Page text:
Regarding the subcutaneous xenograft model, 8-week-old female BALB/c nude mice were used. Cells (1 × 106) were harvested and resuspended in 100 μL mixture of PBS and were injected directly into the subcutaneous of the mice. The tumor volumes were calculated by V = L × (W × W) / 2, where L is the length (longest dimension) and W is the width (shortest dimension). The dose of gemcitabine used was 100 mg/kg given via intraperitoneally injection.

Regarding the orthotopic pancreatic cancer model, about 3 × 106 AsPC-1 cells were directly injected into the BALB/c nude mouse pancreas. Briefly, the mice were anesthetized intraperitoneally. After local shaving and disinfection, the abdominal cavity was opened with a 1.5-cm-long longitudinal incision into the left upper quadrant. The tail of the pancreas was identified after the spleen was lifted. Then, 100 microliters of AsPC-1 was injected slowly into the pancreatic parenchyma. To prevent further leakage, the needle was kept in the injection site for 30 s prior to removal. At 15 days after implantation, AAV8 virus was intraperitoneally adminisered at a dose of 3×1011 GC/animal. At 30 days after implantation, gemcitabine was injected intraperitoneally with at 100 mg/kg every week.

PDAC PDX mouse models were established by using freshly isolated pancreatectomy samples as previously described [33]. Briefly, every PDAC sample was isolated in two parts. One part was subjected to sanger sequencing for Kras mutation. The remaining sample was cut into five equal blocks of approximately 10 mm3 for subcutaneous transplantation into the flanks of nonobese diabetic severe combined immune-deficient mice. Next, according to the KrasG12D mutation, we defined the samples as belonging to one of the following two groups: KrasG12D mutation (n = 10) and non-KrasG12D mutation (n = 3). Eventually, 29 PDXs were successfully established. Mice with the same patient samples from KrasG12D groups were randomly assigned to the Kras silencing group or the control group. When the PDX reached a mean volume of 100 mm3, AAV8CasRx-gRNA or AAV8GFP (3×1011 GC/mL) was administered by direct injection into PDXs (2 sites, 10 μL/site). One month later, the mice were prepared for histopathological examination.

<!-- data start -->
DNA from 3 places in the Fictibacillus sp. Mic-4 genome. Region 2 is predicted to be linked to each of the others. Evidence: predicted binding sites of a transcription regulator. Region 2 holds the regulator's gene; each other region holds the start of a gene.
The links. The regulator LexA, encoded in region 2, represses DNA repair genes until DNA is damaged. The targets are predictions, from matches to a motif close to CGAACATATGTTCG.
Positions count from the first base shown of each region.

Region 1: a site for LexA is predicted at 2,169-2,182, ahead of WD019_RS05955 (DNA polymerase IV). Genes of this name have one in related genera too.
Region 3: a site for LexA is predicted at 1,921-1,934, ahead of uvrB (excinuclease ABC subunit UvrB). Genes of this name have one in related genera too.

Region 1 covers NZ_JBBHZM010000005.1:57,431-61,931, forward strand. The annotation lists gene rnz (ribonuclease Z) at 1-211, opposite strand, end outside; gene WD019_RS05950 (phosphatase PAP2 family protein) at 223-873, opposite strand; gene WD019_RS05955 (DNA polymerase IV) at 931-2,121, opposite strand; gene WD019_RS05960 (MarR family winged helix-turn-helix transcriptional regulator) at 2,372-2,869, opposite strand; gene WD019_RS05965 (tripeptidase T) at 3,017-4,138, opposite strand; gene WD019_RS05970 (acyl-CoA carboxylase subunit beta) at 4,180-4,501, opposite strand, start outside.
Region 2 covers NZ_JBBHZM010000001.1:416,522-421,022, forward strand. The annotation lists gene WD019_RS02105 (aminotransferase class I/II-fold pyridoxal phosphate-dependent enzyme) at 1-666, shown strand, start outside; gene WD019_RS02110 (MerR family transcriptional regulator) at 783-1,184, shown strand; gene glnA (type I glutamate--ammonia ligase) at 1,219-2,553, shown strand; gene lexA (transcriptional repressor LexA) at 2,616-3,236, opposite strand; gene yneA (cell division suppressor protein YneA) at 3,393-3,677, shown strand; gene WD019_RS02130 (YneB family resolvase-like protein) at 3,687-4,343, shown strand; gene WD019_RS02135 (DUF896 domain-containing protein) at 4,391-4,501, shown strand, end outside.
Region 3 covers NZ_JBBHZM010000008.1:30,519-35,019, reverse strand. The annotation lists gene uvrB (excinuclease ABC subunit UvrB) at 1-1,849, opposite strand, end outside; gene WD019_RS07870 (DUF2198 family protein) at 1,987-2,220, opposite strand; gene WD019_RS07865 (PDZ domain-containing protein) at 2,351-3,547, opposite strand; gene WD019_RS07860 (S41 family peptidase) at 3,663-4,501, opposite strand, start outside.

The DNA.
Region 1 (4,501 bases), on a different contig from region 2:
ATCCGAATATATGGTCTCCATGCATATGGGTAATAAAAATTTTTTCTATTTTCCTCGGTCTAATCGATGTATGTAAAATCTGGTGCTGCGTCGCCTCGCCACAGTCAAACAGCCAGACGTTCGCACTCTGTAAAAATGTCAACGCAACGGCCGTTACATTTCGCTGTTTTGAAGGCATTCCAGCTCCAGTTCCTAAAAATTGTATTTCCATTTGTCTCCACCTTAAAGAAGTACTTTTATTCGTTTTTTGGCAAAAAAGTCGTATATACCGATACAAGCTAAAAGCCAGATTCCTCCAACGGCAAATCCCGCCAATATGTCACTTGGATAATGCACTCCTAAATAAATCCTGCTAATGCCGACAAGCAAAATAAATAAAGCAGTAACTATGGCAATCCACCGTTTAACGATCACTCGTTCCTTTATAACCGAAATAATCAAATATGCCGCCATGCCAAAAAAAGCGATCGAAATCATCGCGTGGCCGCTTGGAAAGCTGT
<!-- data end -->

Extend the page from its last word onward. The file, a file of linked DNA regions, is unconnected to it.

All animals received humane care per the criteria outlined in the “Guide for the Care and Use of Laboratory Animals” issued by the National Institutes of Health (NIH publication 86-23 revised 1985).

PET-CT (positron emission computed tomography combinated with X-computed tomography)

Animal-PET-CT scans and image analyses were performed 1 h after an injection of radiolabeled tracer (via intraperitoneal injection with 5.55 MBq 18F-FDG in 0.1 mL saline) using an Inveon Animal-PET-CT (Siemens Preclinical Solution, Knoxville, TN). Animals were maintained under 2 % isoflurane anesthesia during scanning period. The mice were placed in the prone position on the bed of the scanner (five-min CT scanning followed by ten-min PET scanning). The animal-PET and animal-CT images were generated separately and then fused using Inveon Research Workplace (Siemens Preclinical Solution, Knoxville, TN). Three-dimensional ordered-subset expectation-maximization (OSEM3D)/maximum algorithm was used for image reconstruction. The region of interest (ROI) was manually drawn covering the whole tumor on the fused images for further analysis. The highest uptake point of the entire tumor was included in ROI and no necrosis area was allowed. After the acquisition, SUVmax was assessed on the Siemens syngo MultiModality WorkPlace (MMWP) system by a single nuclear medicine physician. SUVmax was determined by manually placing a cylindrical ROI over the tumor of interest.